Yesterday was a huge day of progress on the book I’m trying to write and publish in 3 months. I had to drive to San Jose for a work assignment – a comfy 2+ hour drive with typical commute traffic. So there and back, I was in my car for about 5 hours (traffic was a bit more than typical). This type of day can be boring and exhausting. But not yesterday. Using my iPhone audio memo app and with the ear-buds/microphone, I was able to record notes for the book while keeping both hands on the wheel (that comment is for those who tend to worry about me while I’m on these long commutes for work).
After 5 hours filled with frequent moments of high energy and excitement, I had recorded very detailed notes for the remaining seven chapters of the book. Once I transcribe these audio notes, the first draft will be complete!
But the best part is how this happened and what ended up coming out of my mouth. As I often do while driving, I’m in frequent conversation with the Holy Spirit of Jesus. I always find comfort in His presence. And yesterday, I believe He was giving me the words that I then spoke into my iPhone. And what great words – the book has taken an unexpected turn, and I’ve now added elements that will bring much more power to it’s message. That’s where my energy and excitement came from.
Dear Jesus, thank you so much for all you do, and for riding with me yesterday on my 5-hour commute.
(September 3, 2015: day 48 down, 45 more to go, of The Challenge… to write a book, from concept to self-publish, in 3 months.)
My 93-day window of time to write a book is well over a third of the way closed (or open, depending on how I choose to look at it). And I’m far from a third finished. At this point, panic is an option. Or at least rising stress – that would be my usual response. Yet while praying this morning, another window began to open for me, a window of understanding and trust.
What began to seep into my mind while praying is this: my three-month deadline is artificial and has no meaning beyond the meaning you or I may give it. My prideful self would choose to make the deadline a matter of success or failure. That’s where the stress and eventual panic would come in.
Or, I could choose to give no meaning to the deadline and just focus on trusting Jesus – trusting Him to show me the way to the completion of this book, with no concern for when that happens. The deadline then becomes only a fun way to help motivate myself to write this book, with no stress, only trust.
Guess which one I’ve chosen.
(August 24, 2015: day 40 down, 53 more to go, of The Challenge… to write a book, from concept to self-publish, in 3 months.)
This blog, and my personal book challenge, has been very quiet for the past few weeks. I’ve been traveling for three weeks, and though I had hoped to find lots of time for writing and blogging, there was actually very little. I made almost no progress on the book. But I’m not worried… yet.
You see, whenever I do find time to write, and as long as I am able to quiet my mind and focus on the Spirit of Jesus within me, the writing just happens. I focus on Jesus and the words seem to flow through my hand and into my notebook. This morning I effortlessly finished the first draft of chapter 4 – thirteen more chapters to go.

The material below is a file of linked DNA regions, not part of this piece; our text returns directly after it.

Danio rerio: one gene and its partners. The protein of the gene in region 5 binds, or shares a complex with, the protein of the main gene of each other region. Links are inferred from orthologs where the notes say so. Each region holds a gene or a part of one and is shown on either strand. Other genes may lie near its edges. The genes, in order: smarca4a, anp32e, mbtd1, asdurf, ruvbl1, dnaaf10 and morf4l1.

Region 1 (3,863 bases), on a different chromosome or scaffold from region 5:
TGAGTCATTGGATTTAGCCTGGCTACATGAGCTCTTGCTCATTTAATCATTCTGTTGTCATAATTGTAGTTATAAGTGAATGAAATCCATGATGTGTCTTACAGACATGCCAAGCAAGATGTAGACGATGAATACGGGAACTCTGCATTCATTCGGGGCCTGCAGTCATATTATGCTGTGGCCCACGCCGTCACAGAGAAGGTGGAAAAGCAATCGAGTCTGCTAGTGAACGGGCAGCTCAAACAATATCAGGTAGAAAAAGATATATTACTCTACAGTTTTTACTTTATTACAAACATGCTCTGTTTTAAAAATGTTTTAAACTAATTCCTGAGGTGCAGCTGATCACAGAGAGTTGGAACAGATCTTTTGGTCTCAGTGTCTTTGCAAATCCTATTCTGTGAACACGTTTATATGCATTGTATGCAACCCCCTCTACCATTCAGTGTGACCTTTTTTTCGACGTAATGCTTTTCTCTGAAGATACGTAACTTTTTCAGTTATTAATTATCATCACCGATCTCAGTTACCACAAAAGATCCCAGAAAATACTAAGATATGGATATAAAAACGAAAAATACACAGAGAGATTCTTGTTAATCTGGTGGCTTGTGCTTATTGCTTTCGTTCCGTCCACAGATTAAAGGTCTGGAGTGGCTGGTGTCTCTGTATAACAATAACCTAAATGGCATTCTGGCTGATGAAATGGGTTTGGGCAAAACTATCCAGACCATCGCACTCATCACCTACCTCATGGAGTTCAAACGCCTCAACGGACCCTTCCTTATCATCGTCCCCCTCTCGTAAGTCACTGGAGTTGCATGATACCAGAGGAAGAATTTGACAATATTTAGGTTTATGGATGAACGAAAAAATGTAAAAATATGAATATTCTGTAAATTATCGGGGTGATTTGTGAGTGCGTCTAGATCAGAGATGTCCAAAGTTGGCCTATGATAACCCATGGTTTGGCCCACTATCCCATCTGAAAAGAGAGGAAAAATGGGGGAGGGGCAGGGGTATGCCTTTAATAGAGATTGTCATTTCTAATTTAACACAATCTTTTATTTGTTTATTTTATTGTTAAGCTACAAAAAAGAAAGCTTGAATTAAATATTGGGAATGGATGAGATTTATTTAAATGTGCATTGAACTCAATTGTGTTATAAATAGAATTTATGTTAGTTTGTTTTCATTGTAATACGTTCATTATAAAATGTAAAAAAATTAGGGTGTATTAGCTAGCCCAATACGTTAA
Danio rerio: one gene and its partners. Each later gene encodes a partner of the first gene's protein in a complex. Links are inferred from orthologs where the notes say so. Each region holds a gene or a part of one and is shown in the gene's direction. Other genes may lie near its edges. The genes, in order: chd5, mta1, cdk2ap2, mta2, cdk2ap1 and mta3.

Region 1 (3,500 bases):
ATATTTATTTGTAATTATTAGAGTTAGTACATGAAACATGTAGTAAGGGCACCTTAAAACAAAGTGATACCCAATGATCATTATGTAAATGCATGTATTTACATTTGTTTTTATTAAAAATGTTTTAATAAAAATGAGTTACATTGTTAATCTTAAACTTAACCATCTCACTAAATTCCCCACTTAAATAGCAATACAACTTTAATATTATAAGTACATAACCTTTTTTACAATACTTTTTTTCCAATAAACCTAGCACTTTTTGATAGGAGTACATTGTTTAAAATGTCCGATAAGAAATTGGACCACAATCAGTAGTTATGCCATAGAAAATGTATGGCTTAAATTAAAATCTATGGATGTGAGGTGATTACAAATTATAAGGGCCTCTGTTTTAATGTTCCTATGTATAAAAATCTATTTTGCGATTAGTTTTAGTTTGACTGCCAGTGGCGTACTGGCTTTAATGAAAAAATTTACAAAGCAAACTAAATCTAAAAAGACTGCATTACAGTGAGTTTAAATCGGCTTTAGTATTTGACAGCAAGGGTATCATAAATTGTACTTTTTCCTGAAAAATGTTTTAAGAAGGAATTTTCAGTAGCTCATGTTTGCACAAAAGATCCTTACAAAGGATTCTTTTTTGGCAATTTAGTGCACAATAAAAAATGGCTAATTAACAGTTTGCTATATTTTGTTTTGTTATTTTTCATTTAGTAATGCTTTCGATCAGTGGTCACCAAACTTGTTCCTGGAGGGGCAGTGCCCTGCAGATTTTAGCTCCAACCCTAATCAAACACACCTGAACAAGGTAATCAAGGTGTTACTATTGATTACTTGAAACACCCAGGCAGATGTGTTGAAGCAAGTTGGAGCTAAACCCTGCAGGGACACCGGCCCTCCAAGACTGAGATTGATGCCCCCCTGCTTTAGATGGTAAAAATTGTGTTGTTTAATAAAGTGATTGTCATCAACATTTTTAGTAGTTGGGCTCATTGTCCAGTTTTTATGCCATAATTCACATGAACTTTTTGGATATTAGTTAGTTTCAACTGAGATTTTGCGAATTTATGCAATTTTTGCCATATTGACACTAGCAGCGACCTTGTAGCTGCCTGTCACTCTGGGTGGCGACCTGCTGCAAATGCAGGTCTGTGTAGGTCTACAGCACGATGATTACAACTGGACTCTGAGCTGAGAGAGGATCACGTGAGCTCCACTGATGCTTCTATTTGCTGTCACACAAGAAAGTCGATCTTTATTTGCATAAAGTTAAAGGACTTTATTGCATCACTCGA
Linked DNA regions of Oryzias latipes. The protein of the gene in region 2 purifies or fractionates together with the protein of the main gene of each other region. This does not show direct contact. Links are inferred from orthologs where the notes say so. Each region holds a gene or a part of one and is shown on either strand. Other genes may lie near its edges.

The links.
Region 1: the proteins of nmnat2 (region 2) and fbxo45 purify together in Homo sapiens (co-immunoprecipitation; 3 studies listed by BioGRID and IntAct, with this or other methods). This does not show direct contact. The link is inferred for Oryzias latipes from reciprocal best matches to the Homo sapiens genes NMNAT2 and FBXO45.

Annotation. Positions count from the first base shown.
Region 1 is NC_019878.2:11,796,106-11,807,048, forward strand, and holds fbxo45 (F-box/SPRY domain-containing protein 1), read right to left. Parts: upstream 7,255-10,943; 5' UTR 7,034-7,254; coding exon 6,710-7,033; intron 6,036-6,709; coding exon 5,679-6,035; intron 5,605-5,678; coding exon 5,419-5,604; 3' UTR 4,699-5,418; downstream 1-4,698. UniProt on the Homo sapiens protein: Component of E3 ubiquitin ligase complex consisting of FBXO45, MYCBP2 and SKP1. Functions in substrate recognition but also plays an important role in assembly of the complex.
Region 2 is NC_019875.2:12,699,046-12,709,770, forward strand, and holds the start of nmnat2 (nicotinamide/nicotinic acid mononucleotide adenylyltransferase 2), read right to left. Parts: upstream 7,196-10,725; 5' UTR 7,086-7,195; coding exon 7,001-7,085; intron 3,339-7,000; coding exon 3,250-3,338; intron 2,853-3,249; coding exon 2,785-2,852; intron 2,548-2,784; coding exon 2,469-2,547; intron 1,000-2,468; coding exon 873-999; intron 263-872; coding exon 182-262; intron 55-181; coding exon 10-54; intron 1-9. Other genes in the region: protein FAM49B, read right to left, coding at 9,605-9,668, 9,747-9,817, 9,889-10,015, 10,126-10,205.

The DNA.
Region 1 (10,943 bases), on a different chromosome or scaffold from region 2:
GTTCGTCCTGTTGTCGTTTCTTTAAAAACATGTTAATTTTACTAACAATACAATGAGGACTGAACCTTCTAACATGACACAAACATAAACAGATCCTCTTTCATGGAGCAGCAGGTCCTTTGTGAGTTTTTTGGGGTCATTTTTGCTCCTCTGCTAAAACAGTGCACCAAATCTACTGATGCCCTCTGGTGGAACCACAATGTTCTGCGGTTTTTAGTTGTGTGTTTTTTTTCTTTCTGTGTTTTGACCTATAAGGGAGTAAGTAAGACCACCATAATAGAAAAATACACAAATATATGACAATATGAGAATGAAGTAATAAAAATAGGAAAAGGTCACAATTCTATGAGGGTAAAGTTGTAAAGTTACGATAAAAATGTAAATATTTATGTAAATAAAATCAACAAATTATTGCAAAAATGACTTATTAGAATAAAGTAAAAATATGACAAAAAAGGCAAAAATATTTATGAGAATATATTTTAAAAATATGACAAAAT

So now that I’m back home and into my familiar writing space and daily routine, it feels like I’m “back in the saddle again.” And I hope to continue to blog about my experience with this personal writing challenge. The highs and lows – they’re out there, waiting for me to reach them.
I think challenges are good in how they stretch us and help us grow. How might I grow through my book writing challenge? It will be fun to find out, and maybe at times a bit painful. Stay tuned.
(August 23, 2015: day 37 down, 56 more to go, of The Challenge… to write a book, from concept to self-publish, in 3 months.)
Miles away from home. I think I left my mind there. Well, my writing mind anyway.
I’m now one week into a three week trip. The only progress on the book challenge was a brief window of time on the airplane. After that, for the most part, the book has been forgotten. But I’m committed to my personal challenge to write and self-publish this book in three months. This trip, with all its distractions, certainly adds to the challenge.
Actually I think I’m grateful. I want to be grateful, for the added challenge pushes me to rely on God more, and myself less. As John the Baptist said in speaking of Jesus, “He must become greater; I must become less.” For me, that may be the best part of this book challenge.
(19 days down, 74 to go)
Thumbed in on my iPhone.
Work has been crazy busy. Yet my self-imposed challenge to write and publish a book in three months is still standing tall right in front of me. In my minds eye this project sometimes appears as a large person scowling at me, with their arms crossed and boldly proclaiming, “I’m waiting!”
Though this book is gradually growing within my mind and on the pages of my notebook, it’s often out of focus. My sites are mostly set on other things, like work. Work is demanding and ever hungry for all my time and thought… 24/7. So I have to fend off works hunger just to pry my gaze away long enough to let my mind focus on the book.
I get mini moments with the book. Just a few minutes at a time, it seems. But God is so good to me, because He honors my brief moments of focus and fills those seconds with more of the book – from His heart, to my mind, to my notebook. And I’m so grateful.
(July 29, 2015: day 12 down, 81 more to go, of The Challenge… to write a book, from concept to self-publish, in 3 months.)